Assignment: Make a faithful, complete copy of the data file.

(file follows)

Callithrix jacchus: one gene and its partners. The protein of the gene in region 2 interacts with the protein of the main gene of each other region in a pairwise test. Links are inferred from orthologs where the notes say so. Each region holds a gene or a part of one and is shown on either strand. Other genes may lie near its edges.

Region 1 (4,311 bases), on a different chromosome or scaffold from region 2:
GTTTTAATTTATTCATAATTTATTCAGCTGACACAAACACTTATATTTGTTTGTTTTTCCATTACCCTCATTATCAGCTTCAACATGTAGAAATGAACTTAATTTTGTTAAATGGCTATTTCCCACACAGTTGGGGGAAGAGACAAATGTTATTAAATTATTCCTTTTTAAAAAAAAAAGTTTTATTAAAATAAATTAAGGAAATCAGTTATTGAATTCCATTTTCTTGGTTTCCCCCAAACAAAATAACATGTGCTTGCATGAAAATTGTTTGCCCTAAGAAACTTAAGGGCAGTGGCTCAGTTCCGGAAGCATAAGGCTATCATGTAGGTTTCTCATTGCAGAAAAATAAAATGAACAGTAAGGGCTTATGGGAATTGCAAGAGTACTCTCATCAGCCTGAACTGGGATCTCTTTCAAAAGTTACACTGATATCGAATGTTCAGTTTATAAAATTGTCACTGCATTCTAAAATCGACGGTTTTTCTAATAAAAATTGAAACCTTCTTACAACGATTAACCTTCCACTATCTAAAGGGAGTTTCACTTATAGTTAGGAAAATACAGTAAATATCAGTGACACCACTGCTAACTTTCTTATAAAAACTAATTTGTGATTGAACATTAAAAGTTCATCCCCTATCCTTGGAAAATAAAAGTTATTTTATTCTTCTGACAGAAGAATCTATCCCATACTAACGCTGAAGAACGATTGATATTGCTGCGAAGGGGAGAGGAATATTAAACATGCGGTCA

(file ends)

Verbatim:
Callithrix jacchus: one gene and its partners. The protein of the gene in region 2 interacts with the protein of the main gene of each other region in a pairwise test. Links are inferred from orthologs where the notes say so. Each region holds a gene or a part of one and is shown on either strand. Other genes may lie near its edges.

Region 1 (4,311 bases), on a different chromosome or scaffold from region 2:
GTTTTAATTTATTCATAATTTATTCAGCTGACACAAACACTTATATTTGTTTGTTTTTCCATTACCCTCATTATCAGCTTCAACATGTAGAAATGAACTTAATTTTGTTAAATGGCTATTTCCCACACAGTTGGGGGAAGAGACAAATGTTATTAAATTATTCCTTTTTAAAAAAAAAAGTTTTATTAAAATAAATTAAGGAAATCAGTTATTGAATTCCATTTTCTTGGTTTCCCCCAAACAAAATAACATGTGCTTGCATGAAAATTGTTTGCCCTAAGAAACTTAAGGGCAGTGGCTCAGTTCCGGAAGCATAAGGCTATCATGTAGGTTTCTCATTGCAGAAAAATAAAATGAACAGTAAGGGCTTATGGGAATTGCAAGAGTACTCTCATCAGCCTGAACTGGGATCTCTTTCAAAAGTTACACTGATATCGAATGTTCAGTTTATAAAATTGTCACTGCATTCTAAAATCGACGGTTTTTCTAATAAAAATTGAAACCTTCTTACAACGATTAACCTTCCACTATCTAAAGGGAGTTTCACTTATAGTTAGGAAAATACAGTAAATATCAGTGACACCACTGCTAACTTTCTTATAAAAACTAATTTGTGATTGAACATTAAAAGTTCATCCCCTATCCTTGGAAAATAAAAGTTATTTTATTCTTCTGACAGAAGAATCTATCCCATACTAACGCTGAAGAACGATTGATATTGCTGCGAAGGGGAGAGGAATATTAAACATGCGGTCA